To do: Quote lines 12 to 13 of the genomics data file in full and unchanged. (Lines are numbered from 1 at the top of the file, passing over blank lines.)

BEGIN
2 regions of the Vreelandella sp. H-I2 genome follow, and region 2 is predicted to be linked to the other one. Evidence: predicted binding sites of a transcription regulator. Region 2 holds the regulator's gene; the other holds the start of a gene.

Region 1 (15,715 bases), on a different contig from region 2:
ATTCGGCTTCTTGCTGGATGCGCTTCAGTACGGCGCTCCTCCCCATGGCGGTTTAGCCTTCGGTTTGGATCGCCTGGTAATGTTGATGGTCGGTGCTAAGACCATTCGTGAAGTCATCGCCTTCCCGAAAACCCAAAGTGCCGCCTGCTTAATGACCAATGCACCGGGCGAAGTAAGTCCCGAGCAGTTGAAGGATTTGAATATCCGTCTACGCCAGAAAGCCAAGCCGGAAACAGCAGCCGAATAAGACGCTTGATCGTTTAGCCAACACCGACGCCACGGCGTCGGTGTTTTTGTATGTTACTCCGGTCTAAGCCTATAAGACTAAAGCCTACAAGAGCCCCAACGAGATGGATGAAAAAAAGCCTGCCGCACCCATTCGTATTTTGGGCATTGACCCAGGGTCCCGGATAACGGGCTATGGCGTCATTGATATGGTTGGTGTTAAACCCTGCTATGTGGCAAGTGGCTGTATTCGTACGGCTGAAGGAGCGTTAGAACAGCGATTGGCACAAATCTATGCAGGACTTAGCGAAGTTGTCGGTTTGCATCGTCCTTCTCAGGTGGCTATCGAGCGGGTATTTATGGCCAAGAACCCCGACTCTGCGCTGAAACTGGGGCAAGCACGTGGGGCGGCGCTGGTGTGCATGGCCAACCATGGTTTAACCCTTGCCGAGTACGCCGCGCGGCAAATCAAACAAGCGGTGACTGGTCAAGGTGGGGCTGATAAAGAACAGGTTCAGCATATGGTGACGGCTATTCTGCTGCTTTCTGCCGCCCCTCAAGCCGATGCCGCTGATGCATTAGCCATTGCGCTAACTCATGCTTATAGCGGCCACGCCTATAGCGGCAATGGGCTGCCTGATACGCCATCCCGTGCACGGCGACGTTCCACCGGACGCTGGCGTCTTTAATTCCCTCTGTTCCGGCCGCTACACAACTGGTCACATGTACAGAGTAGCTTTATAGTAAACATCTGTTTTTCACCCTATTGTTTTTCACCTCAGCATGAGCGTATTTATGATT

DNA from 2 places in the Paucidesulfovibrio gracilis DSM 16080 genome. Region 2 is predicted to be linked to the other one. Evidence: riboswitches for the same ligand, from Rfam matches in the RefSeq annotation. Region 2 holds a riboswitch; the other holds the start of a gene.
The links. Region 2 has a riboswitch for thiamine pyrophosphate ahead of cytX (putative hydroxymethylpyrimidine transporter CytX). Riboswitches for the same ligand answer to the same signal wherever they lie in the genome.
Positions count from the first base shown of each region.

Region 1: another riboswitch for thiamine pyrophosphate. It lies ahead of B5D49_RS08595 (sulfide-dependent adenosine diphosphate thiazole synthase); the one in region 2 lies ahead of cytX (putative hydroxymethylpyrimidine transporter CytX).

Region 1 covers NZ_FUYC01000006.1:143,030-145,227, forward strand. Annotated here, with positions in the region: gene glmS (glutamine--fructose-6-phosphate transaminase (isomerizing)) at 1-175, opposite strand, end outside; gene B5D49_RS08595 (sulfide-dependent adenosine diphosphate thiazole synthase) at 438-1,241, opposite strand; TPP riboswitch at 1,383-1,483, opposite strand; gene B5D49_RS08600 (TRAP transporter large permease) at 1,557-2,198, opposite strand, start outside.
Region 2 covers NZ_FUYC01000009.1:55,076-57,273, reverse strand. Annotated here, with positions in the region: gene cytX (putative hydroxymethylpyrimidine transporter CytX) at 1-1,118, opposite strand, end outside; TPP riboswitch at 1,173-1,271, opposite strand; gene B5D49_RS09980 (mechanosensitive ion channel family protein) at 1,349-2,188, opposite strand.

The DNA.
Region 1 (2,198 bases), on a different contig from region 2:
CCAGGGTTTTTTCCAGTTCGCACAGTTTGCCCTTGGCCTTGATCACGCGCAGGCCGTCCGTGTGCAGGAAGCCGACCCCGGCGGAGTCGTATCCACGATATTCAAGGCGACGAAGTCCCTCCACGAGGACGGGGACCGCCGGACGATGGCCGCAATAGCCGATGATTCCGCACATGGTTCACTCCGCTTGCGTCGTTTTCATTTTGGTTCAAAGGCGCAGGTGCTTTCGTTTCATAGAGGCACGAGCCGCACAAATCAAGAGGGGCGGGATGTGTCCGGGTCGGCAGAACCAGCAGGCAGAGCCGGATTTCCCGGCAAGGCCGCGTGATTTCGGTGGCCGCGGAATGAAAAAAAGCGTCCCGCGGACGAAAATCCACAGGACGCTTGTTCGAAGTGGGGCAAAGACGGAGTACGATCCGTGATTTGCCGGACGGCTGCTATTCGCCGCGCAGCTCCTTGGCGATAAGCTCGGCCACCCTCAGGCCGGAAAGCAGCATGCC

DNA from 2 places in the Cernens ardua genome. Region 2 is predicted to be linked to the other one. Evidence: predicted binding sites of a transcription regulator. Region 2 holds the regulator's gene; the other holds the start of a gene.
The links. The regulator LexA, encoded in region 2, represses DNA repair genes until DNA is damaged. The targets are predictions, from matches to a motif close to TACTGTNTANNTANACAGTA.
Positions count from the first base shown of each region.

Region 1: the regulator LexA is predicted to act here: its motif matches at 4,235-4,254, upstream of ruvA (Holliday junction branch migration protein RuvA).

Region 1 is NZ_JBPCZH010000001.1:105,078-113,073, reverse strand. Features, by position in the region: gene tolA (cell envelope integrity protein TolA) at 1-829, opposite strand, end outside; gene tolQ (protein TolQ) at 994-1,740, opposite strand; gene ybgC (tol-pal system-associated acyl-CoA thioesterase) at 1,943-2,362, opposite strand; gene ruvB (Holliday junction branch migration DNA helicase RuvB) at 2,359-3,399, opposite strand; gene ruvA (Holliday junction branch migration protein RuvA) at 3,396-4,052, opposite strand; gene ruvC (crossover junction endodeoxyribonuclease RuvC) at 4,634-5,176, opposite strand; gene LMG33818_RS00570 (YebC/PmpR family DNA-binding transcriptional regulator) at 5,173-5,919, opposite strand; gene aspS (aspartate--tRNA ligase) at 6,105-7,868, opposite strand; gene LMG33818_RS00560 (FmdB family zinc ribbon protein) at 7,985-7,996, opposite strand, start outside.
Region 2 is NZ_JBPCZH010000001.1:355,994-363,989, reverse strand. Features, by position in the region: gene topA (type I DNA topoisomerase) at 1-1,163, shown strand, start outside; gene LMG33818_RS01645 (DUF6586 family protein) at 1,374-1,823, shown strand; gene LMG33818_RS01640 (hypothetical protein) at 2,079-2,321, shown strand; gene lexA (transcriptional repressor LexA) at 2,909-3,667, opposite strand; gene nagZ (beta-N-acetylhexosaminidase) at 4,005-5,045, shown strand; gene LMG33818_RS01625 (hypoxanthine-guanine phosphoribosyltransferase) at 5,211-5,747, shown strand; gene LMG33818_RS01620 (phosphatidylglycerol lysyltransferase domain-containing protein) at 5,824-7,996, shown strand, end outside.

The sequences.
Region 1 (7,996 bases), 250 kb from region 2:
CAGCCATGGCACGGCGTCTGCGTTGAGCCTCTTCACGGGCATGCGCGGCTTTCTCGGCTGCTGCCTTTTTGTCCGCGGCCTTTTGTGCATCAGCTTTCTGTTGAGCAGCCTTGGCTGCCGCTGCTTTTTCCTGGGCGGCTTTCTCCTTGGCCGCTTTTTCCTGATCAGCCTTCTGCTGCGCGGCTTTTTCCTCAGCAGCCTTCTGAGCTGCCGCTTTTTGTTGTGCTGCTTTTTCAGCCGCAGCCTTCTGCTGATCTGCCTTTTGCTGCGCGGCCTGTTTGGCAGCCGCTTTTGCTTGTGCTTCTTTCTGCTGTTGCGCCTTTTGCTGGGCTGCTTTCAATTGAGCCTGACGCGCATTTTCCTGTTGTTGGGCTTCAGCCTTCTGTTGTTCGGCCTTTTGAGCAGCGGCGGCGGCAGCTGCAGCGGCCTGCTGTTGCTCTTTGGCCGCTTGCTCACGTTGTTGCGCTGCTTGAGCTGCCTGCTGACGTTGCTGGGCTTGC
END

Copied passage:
CCAGGGTTTTTTCCAGTTCGCACAGTTTGCCCTTGGCCTTGATCACGCGCAGGCCGTCCGTGTGCAGGAAGCCGACCCCGGCGGAGTCGTATCCACGATATTCAAGGCGACGAAGTCCCTCCACGAGGACGGGGACCGCCGGACGATGGCCGCAATAGCCGATGATTCCGCACATGGTTCACTCCGCTTGCGTCGTTTTCATTTTGGTTCAAAGGCGCAGGTGCTTTCGTTTCATAGAGGCACGAGCCGCACAAATCAAGAGGGGCGGGATGTGTCCGGGTCGGCAGAACCAGCAGGCAGAGCCGGATTTCCCGGCAAGGCCGCGTGATTTCGGTGGCCGCGGAATGAAAAAAAGCGTCCCGCGGACGAAAATCCACAGGACGCTTGTTCGAAGTGGGGCAAAGACGGAGTACGATCCGTGATTTGCCGGACGGCTGCTATTCGCCGCGCAGCTCCTTGGCGATAAGCTCGGCCACCCTCAGGCCGGAAAGCAGCATGCC

DNA from 2 places in the Cernens ardua genome. Region 2 is predicted to be linked to the other one. Evidence: predicted binding sites of a transcription regulator. Region 2 holds the regulator's gene; the other holds the start of a gene.